As the bombardment of civilian targets in northern Syria by Assad’s regime and Russian forces continues, a key battle for the country’s future looms under the fog of war.
This battle centres on the rights of some 13 million displaced Syrians and the return to their homes in a safe and dignified manner.
It is precisely the displaced who hold the key to the future of the country and stability of the region. And even beyond the region, the political dynamics of Europe will also be significantly impacted if another wave of Syrian refugees hits its shores.
The narrative of Assad’s victory in the Syrian conflict permeates international discourse, and serves to fortify the false legitimacy of a regime that has killed hundreds of thousands of its citizens, and expelled millions, but is now considered the authority that is supposed to now guarantee the rights of those returning from displacement.
Not only is this narrative a perversion of the basic internationally recognised rights of the displaced, it is also patently false.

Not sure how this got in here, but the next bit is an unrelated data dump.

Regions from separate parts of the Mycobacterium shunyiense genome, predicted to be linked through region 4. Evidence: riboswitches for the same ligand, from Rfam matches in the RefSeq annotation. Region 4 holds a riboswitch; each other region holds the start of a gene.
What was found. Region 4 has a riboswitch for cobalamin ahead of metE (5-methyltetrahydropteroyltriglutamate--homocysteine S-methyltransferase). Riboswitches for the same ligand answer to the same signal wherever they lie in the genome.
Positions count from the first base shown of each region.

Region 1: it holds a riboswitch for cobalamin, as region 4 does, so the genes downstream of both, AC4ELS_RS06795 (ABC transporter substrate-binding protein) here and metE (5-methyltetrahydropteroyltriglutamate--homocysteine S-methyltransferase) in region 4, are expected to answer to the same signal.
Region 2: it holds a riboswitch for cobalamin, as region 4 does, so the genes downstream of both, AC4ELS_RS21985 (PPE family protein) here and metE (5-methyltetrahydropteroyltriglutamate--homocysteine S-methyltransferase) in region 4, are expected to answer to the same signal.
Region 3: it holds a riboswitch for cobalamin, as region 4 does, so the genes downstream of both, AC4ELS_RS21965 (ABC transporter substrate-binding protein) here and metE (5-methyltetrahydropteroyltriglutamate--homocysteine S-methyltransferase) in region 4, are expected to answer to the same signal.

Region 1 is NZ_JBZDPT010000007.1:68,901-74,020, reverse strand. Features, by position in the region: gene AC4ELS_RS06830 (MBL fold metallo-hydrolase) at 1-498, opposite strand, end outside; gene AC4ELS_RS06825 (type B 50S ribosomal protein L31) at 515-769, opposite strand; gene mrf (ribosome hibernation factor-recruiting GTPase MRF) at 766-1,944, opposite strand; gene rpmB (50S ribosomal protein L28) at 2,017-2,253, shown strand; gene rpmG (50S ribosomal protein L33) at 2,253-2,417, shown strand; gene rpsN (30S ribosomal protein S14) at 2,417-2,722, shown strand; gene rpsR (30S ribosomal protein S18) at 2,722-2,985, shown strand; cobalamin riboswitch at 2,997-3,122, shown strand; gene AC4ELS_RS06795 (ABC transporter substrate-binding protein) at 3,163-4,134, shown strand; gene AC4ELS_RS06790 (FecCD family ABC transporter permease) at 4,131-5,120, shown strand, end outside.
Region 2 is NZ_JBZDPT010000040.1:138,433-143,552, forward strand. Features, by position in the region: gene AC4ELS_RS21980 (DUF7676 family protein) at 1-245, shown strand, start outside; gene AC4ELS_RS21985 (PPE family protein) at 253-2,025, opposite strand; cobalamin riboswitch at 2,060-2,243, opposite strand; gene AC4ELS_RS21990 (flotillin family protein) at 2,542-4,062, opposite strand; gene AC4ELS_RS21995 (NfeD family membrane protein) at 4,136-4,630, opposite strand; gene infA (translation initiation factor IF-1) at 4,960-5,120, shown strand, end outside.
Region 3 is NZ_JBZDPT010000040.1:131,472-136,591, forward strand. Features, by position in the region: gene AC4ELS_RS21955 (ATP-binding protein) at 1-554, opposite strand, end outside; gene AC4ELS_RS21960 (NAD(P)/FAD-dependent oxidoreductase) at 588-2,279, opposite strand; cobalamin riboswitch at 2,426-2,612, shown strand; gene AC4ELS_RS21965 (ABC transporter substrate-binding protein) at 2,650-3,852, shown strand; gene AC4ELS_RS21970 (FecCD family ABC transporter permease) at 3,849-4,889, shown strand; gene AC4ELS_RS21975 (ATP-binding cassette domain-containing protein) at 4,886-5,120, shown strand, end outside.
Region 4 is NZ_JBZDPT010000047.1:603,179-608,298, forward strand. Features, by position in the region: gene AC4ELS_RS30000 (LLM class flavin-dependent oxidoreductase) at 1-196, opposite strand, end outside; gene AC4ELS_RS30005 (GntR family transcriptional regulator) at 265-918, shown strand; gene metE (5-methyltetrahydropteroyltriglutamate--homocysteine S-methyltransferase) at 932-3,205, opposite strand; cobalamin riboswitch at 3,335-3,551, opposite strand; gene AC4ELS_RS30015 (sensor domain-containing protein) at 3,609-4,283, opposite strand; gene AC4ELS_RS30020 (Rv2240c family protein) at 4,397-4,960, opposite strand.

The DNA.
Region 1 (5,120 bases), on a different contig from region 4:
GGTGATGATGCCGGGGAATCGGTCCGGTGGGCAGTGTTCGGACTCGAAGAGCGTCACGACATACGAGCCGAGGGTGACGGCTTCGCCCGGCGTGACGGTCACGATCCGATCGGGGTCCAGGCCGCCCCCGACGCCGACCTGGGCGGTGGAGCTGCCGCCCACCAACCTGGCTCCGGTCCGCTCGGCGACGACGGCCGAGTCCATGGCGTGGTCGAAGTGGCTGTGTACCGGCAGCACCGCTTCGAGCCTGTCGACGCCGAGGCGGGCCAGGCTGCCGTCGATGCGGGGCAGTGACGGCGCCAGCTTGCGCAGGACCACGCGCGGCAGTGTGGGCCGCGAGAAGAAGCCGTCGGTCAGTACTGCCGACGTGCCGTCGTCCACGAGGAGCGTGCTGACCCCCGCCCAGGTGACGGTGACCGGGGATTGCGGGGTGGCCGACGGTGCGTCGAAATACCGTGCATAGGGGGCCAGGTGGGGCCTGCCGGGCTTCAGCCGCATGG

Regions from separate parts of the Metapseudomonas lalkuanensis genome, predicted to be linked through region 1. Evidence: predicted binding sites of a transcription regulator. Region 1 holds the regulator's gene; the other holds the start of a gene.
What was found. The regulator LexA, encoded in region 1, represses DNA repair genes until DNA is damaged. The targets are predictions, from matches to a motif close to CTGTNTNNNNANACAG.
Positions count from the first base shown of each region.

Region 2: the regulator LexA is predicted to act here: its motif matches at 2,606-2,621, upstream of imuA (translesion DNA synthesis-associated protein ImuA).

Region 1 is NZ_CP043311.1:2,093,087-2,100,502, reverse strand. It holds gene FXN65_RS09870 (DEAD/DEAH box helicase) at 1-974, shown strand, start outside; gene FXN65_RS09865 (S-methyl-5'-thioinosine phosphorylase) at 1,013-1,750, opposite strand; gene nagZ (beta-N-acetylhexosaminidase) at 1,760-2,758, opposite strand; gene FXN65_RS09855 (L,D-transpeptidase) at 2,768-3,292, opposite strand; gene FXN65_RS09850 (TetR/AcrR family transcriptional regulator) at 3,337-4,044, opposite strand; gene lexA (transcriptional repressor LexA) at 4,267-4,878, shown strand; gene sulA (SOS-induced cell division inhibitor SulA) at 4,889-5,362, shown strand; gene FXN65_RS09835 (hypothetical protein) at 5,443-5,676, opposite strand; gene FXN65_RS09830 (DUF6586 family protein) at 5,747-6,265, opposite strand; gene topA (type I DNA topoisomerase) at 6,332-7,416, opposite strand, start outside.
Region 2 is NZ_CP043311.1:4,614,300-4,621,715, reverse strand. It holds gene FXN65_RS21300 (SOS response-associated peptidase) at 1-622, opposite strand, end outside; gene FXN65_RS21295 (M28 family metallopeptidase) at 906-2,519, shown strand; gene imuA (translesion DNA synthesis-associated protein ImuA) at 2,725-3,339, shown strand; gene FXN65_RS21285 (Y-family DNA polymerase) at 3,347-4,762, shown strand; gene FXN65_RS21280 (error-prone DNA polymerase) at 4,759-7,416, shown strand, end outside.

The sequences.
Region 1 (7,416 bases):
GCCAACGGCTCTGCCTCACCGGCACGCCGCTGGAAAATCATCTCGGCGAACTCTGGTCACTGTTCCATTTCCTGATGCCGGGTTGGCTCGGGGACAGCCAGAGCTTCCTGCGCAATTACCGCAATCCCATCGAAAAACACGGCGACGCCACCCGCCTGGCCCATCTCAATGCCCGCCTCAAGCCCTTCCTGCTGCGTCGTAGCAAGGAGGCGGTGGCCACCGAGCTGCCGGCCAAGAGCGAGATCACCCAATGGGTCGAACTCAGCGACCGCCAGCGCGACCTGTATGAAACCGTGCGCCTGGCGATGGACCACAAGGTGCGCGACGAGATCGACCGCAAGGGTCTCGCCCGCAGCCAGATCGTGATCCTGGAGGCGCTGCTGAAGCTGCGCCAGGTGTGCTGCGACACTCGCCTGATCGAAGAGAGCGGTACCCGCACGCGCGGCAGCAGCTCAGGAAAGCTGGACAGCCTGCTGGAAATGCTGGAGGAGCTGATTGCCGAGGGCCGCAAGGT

What has Assad won? Russia, Iran and its proxies are today the real owners of Syria, not Assad’s regime.
Nothing testifies to this as vividly as the reality of an Assad “victory” in areas under the “control” of his forces. They are a textbook example of a failed and illegitimate state on the brink of a complete social and economic collapse. The regime’s political decisions are dictated by Russia, while Iran’s penetration of the security, military and economic sectors of the country has reached unprecedented levels.
It is not the myth of Assad’s “victory,” but the safe return of the 13 million displaced – more than half of country’s population – that will define the country’s future and any chance of durable stability.
Assad knows this and is frantically trying to demographically engineer a new reality through various means, including dubious legislation. Examples of this are the notorious Decree 66 and Law 10, designed to effectively strip the displaced of property ownership (mainly in areas where people first took to the streets in 2011), under the guise of reconstruction and rubble removal.